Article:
Fixation: the concluding chapter!
The concluding part of our serial story
At Robbie’s flat, all was chaos.
To begin with, I couldn’t see my brother at all. Pop was in the middle of the room, hopping from foot to foot, and occasionally waving xyr hand in the direction of the window. All around xem, the floor was covered with pieces of broken furniture, saucepans, cushions, and an assortment of brightly coloured sex toys.
Yasmin was hurrying around, gathering up Robbie’s drawings and trying to keep them out of Pop’s way. When she spotted me, she raised her eyebrows as a greeting.
‘He’s in there,’ she said, nodding towards the kitchen.
I found Robbie taking a tray of chocolate chip cookies out of the oven.
‘This is what you call needing my help?!’ I said, nodding at the baking. It was probably a bad sign. He always baked when he was stressed, and although that didn’t mean he was necessarily stressed when he baked, today it seemed pretty likely.
‘Here, have one.’ Robbie scrapped the nearest cookie off the foil onto a plate, and passed it over. The sideboard around him was cluttered with Tupperware, and at his feet was a rucksack, from which various items of food protruded.
The cookie was, unsurprisingly, delicious.
‘So, um,’ I ventured, wiping the final crumbs from around my mouth, ‘what on Earth is going on out there?’
‘Xe’s trying to reconstruct xyr missing thingamy from assorted items of my household belongings.’
‘Ah.’ Maybe I should have said something sooner. I could feel the weight of the calibrometer wheel in my pocket.
‘Once that’s done, it’s all aboard to who knows where – hence my stash of supplies.’ He gestured to the rucksack, then picked the box of cookies off the sideboard and began trying to cram it in.
‘Look, I’ll be back in a sec, okay?’ I dashed back to the living room, where Pop was trying to fasten a wok handle to a chair leg using a piece of red ribbon. For a second, it reminded me of nothing more than Arabella’s rituals.
Xe didn’t pay me the slightest bit of notice, so I pulled the metal wheel out of my jeans and began swinging it back and forth by the chain. When it nearly hit xem on the nose, xe finally looked up.
‘Excuse- What- Where did you find that?’ xe asked, snatching at the wheel. I stepped back and held it out of xyr reach.
‘That’d be telling. What are you going to do if I give it back to you?’
Xe looked blank for a few seconds, before gently putting the mismatched items xe’d been holding down on the floor.
‘I’m not used to staying in one place for too long,’ xe said. I noticed that xyr speech patterns had changed – no longer so formal or old-fashioned.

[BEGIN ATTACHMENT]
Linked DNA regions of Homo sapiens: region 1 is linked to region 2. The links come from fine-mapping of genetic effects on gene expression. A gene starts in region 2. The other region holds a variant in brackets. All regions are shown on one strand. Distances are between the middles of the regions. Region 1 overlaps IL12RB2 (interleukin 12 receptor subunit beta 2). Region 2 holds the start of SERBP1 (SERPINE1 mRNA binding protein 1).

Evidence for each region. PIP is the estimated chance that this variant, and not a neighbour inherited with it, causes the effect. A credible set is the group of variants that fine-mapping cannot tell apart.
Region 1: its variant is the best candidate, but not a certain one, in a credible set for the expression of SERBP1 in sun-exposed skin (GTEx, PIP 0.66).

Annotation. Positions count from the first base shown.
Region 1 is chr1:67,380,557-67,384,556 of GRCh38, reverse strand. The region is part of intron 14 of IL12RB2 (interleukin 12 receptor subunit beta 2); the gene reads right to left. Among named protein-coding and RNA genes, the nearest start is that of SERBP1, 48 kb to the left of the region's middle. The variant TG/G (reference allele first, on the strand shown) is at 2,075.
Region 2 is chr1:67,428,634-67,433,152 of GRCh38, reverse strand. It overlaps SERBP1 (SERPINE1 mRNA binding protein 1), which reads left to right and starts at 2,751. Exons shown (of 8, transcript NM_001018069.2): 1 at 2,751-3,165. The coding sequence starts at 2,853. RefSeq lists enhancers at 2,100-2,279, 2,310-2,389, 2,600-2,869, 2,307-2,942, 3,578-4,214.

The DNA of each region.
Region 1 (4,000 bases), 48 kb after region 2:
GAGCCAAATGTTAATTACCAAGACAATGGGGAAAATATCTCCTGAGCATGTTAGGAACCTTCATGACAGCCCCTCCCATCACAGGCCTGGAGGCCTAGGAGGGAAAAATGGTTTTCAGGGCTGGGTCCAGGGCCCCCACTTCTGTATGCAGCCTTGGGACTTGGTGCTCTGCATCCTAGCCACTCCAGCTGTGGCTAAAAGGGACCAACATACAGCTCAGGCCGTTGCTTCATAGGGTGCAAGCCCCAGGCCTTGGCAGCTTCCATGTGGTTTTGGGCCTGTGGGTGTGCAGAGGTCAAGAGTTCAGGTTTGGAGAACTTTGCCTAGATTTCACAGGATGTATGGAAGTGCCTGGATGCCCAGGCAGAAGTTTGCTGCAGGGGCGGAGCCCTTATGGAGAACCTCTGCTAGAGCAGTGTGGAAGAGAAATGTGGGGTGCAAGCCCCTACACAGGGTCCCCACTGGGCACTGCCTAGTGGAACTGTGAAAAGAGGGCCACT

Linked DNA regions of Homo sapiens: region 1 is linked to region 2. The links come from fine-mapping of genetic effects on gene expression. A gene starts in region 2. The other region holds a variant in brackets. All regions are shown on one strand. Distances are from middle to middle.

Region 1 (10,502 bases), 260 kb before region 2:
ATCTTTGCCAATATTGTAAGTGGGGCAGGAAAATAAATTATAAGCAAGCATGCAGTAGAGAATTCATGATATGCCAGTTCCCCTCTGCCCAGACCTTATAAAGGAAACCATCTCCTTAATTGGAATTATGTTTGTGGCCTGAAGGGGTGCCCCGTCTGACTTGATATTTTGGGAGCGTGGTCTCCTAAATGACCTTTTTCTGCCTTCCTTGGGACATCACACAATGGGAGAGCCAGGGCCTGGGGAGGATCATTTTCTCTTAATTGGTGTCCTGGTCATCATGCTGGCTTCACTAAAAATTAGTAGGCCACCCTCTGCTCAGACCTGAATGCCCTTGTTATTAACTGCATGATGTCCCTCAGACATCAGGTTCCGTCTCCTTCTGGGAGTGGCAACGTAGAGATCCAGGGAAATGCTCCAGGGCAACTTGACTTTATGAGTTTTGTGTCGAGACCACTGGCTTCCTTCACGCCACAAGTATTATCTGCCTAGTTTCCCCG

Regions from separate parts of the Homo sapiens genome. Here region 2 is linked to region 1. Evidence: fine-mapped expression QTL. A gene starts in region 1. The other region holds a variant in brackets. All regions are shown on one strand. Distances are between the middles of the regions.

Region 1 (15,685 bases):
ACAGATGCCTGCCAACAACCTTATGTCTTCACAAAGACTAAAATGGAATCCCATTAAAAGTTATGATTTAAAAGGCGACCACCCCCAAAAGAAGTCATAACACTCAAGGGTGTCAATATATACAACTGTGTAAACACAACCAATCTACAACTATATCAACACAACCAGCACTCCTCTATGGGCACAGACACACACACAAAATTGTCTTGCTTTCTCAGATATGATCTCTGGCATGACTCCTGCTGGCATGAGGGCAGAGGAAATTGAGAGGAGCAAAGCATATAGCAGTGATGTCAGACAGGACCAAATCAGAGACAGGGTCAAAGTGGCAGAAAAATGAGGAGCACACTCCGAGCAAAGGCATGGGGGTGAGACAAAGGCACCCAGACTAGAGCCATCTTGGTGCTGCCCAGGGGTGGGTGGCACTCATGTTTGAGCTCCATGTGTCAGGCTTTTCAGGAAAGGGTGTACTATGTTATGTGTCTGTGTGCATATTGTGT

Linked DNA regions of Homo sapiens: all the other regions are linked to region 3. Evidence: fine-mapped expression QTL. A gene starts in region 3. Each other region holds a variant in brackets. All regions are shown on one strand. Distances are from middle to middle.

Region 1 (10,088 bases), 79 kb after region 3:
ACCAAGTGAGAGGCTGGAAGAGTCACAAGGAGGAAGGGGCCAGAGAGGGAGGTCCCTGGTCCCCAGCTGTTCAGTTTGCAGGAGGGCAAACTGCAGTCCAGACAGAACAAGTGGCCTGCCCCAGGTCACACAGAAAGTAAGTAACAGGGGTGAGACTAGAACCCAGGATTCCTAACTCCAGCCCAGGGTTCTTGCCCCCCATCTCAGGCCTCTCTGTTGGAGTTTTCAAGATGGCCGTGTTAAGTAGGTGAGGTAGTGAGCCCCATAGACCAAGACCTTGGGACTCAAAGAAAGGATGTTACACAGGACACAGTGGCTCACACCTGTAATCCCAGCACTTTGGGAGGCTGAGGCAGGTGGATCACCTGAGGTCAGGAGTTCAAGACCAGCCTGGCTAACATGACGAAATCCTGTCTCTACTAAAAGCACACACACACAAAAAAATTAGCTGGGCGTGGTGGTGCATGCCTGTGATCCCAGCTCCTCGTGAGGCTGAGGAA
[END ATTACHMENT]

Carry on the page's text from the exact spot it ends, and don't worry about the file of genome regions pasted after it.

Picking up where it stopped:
‘I think you should tidy up a bit,’ I said, waving vaguely at the contents of the living room carpet. ‘And Robbie’s going to miss you.’ It wasn’t my place to say that, but it was too late to take it back now.
‘I’ll take you all for a ride,’ xe said, as xe crouched down and began sorting through the broken furnishings.
I recalled Robbie’s bag of food, and realised that he believed this, somehow, despite the obvious physical impossibility. Was he that desperate for a way to escape from his life? Once he saw it couldn’t happen, once the long-held excuse of the missing part from the ship was no longer an obstacle, what would that do to him? I hadn’t a clue. But he was strong enough to kick its ass, whatever it was.
I held out the wheel.
Pop snatched it away, almost greedily, and swept the remainder of the pile of stuff to one side. So much for tidying. Xe adjusted xyr hat, and made a grand, sweeping gesture in the air.
With a flash of light, glitter rained down and the outline of xyr ship began to appear at the edges of the room, crystallising into a solid structure not unlike something from one of Robbie’s drawings. Although it managed to fit in the living room, it seemed simultaneously too large, and I was worried it might crash through the floorboards into the flat below. A gang plank stretched towards us, and Pop hopped onto it with a grin – that was a first – and the calibrometer wheel dangling from xyr hand.
‘Where are we going?’ I asked, only half-jokingly by now.
‘Court of King Arthur?’ xe said, shrugging.
I raised one corner of my mouth, unsure whether I should dare to believe this. Frankly, it was ridiculous, but now Yasmin bounded over from the other side of the room, all enthusiasm.
‘When do we leave?’ she asked.
‘As soon as I have reconstructed this most essential piece of our apparatus.’ Pop disappeared through a trapdoor, still waving the wheel.
‘Xe’s stockpiled a few home comforts,’ Yasmin whispered, gesturing up to the deck. I looked past the gang plank and saw an electric heater, an espresso machine and a laptop, all tucked beneath a wooden bench.
‘What’s xe going to do with them?’ I hissed back. ‘Without electricity?’
‘I think xe’s customised below decks enough to keep everything running – that’s why xe doesn’t make a habit of inviting the locals on board. We should be honoured.’
‘Is it bigger on the inside?’ I quipped, and Yasmin snorted.
‘It does feel a bit like that,’ she said.
A thud came from behind us, and I looked back towards the kitchen to see Robbie making his way towards us at a jog, his overstuffed rucksack of food hanging from one shoulder.
‘Right,’ he said. ‘All set.’
Pop emerged onto the deck, and stood at the top of the gang plank. With a sweep of one hand, xe bowed, and indicated that we should come aboard.
‘Card-carrying bisexuals only,’ xe said, with a mock stern look. ‘And biromantics,’ xe added hastily, with a glance at Robbie. Yasmin laughed, and led the way up the gangplank, dragging Robbie by the hand.
I made a show of fumbling in my wallet.
‘I’m sure I had it in here somewhere…’